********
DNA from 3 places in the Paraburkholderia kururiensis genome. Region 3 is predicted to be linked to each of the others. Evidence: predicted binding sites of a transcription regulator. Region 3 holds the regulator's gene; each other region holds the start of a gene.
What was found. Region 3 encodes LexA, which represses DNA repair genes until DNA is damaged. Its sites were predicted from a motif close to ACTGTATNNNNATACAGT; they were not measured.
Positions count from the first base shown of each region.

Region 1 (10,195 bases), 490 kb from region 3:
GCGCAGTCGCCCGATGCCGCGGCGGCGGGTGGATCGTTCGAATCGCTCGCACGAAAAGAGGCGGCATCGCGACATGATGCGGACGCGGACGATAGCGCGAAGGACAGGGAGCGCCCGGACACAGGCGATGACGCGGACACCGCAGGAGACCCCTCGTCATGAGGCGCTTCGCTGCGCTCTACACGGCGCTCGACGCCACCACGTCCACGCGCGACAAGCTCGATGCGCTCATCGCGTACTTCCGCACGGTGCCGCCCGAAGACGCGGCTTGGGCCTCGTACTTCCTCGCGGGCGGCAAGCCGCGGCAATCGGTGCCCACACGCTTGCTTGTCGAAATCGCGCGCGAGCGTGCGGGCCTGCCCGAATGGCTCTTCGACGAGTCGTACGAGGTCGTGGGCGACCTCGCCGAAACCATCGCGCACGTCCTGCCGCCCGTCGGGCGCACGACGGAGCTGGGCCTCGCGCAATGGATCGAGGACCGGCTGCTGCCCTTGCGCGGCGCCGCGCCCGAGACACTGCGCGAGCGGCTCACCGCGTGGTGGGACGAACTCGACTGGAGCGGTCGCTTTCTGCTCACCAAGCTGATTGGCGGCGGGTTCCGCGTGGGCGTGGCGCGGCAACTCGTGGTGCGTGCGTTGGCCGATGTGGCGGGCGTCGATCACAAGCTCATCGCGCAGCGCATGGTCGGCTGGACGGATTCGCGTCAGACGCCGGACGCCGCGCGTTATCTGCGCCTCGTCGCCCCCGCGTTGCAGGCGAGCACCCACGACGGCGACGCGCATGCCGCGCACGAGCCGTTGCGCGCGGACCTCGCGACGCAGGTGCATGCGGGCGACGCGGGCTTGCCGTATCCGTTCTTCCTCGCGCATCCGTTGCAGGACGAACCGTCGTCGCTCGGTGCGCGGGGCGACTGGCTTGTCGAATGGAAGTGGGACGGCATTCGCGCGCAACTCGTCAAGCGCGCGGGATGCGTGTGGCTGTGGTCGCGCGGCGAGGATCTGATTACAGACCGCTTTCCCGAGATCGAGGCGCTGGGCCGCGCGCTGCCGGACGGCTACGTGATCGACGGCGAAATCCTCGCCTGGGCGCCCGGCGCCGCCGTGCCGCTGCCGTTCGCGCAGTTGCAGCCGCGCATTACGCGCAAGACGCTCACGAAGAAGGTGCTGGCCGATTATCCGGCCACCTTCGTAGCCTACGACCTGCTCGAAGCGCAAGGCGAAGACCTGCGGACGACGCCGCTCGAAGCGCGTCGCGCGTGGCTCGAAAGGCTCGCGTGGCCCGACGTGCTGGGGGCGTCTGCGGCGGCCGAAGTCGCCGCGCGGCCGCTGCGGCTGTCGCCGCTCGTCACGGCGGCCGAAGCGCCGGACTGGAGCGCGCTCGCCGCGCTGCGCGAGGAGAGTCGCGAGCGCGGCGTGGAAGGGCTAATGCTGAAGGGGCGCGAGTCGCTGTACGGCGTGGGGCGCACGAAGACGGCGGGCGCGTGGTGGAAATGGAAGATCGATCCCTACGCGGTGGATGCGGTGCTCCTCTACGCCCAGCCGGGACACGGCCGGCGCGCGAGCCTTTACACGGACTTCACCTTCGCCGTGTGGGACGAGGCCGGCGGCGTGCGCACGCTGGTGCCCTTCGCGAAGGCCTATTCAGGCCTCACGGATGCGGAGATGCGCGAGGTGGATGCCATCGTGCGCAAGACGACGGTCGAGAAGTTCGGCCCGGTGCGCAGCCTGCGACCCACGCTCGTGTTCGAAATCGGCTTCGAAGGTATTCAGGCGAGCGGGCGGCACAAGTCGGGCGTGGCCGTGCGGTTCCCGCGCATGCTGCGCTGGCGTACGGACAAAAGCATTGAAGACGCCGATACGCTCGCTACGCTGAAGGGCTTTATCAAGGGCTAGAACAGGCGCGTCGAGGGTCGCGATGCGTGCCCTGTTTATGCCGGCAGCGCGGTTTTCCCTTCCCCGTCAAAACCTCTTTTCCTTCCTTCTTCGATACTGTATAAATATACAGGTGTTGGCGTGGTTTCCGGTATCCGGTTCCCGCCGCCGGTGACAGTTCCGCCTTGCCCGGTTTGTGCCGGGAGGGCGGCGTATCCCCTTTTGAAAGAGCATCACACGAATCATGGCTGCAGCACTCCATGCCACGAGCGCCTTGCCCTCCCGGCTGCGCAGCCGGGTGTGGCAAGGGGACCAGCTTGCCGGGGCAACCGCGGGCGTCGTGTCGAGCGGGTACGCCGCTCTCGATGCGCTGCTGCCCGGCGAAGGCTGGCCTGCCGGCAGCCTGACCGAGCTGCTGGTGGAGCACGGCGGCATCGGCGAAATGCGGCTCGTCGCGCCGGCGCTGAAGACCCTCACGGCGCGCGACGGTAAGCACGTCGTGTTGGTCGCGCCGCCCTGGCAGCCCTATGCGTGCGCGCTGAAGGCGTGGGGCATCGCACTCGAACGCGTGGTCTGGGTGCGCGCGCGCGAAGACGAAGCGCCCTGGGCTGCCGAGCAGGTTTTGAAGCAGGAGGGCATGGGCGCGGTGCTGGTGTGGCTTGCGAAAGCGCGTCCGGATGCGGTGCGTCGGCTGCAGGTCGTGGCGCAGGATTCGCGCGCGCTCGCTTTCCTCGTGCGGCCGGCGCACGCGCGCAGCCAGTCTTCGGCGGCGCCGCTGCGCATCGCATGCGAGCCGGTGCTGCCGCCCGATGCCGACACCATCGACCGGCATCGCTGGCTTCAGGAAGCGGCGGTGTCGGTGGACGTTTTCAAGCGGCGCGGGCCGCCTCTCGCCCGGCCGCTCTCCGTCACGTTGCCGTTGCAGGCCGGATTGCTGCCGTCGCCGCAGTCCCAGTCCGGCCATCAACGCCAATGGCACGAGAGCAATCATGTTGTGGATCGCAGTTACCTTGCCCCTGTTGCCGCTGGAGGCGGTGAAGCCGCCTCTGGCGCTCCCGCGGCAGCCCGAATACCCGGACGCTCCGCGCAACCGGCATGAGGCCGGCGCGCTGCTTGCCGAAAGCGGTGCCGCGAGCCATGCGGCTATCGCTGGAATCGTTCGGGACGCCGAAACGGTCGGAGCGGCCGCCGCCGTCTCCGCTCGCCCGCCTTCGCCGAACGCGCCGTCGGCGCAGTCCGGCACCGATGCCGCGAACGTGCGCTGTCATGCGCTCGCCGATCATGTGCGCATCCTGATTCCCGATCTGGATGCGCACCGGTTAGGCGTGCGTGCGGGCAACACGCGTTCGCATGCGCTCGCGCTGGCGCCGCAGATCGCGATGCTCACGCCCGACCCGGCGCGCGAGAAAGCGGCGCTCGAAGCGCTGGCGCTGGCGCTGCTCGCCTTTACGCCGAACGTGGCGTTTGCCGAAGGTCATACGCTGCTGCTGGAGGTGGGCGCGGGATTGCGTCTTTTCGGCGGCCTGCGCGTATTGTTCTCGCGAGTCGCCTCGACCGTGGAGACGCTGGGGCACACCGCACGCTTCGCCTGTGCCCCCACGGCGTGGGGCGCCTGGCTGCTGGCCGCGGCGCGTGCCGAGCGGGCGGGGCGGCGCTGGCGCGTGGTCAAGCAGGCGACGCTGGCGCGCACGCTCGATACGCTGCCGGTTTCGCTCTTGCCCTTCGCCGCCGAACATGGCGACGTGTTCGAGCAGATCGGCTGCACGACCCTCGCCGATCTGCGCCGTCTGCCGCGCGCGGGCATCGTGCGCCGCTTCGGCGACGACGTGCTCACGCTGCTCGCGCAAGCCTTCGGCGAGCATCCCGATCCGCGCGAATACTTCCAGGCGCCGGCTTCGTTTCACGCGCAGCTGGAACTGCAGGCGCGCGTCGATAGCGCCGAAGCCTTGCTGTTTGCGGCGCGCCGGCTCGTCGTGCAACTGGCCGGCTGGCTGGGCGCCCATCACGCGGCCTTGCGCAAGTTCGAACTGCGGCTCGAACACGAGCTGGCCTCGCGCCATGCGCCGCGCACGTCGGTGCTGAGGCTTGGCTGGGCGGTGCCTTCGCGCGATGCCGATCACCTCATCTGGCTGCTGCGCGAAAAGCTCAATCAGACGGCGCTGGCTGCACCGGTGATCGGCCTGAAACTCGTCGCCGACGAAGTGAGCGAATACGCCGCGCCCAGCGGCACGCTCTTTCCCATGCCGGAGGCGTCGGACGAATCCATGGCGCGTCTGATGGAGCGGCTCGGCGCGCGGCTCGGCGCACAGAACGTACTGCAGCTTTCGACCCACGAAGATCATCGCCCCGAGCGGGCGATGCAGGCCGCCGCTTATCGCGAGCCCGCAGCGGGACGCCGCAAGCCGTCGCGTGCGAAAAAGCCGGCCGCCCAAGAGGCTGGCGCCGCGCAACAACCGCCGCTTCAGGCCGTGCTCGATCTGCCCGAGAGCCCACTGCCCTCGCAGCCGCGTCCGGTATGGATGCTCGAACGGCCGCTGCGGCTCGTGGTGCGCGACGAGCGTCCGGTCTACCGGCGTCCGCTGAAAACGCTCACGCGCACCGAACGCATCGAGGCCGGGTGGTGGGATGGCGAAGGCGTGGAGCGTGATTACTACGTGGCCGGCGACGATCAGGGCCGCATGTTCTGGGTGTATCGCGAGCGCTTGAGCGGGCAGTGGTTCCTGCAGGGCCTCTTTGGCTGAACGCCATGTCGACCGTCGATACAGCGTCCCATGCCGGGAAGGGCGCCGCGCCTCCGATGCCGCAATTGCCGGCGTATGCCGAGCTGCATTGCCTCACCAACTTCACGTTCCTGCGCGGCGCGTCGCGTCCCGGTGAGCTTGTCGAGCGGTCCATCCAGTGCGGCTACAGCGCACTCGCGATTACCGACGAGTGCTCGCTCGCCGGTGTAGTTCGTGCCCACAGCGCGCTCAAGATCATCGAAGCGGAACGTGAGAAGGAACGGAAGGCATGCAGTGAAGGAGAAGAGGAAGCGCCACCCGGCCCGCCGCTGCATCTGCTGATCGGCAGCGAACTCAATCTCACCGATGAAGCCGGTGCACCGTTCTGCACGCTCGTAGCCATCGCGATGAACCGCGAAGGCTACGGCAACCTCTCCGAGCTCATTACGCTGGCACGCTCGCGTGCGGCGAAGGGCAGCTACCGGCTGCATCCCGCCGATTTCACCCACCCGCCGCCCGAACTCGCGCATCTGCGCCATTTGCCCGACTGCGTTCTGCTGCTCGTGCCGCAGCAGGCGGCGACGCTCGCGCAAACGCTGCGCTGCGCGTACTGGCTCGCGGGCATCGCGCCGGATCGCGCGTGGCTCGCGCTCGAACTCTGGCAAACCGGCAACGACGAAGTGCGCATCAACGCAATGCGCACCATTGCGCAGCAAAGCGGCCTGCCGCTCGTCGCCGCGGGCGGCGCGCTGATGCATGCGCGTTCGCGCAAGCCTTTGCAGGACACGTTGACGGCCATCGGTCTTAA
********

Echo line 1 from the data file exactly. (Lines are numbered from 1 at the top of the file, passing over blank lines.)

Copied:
DNA from 3 places in the Paraburkholderia kururiensis genome. Region 3 is predicted to be linked to each of the others. Evidence: predicted binding sites of a transcription regulator. Region 3 holds the regulator's gene; each other region holds the start of a gene.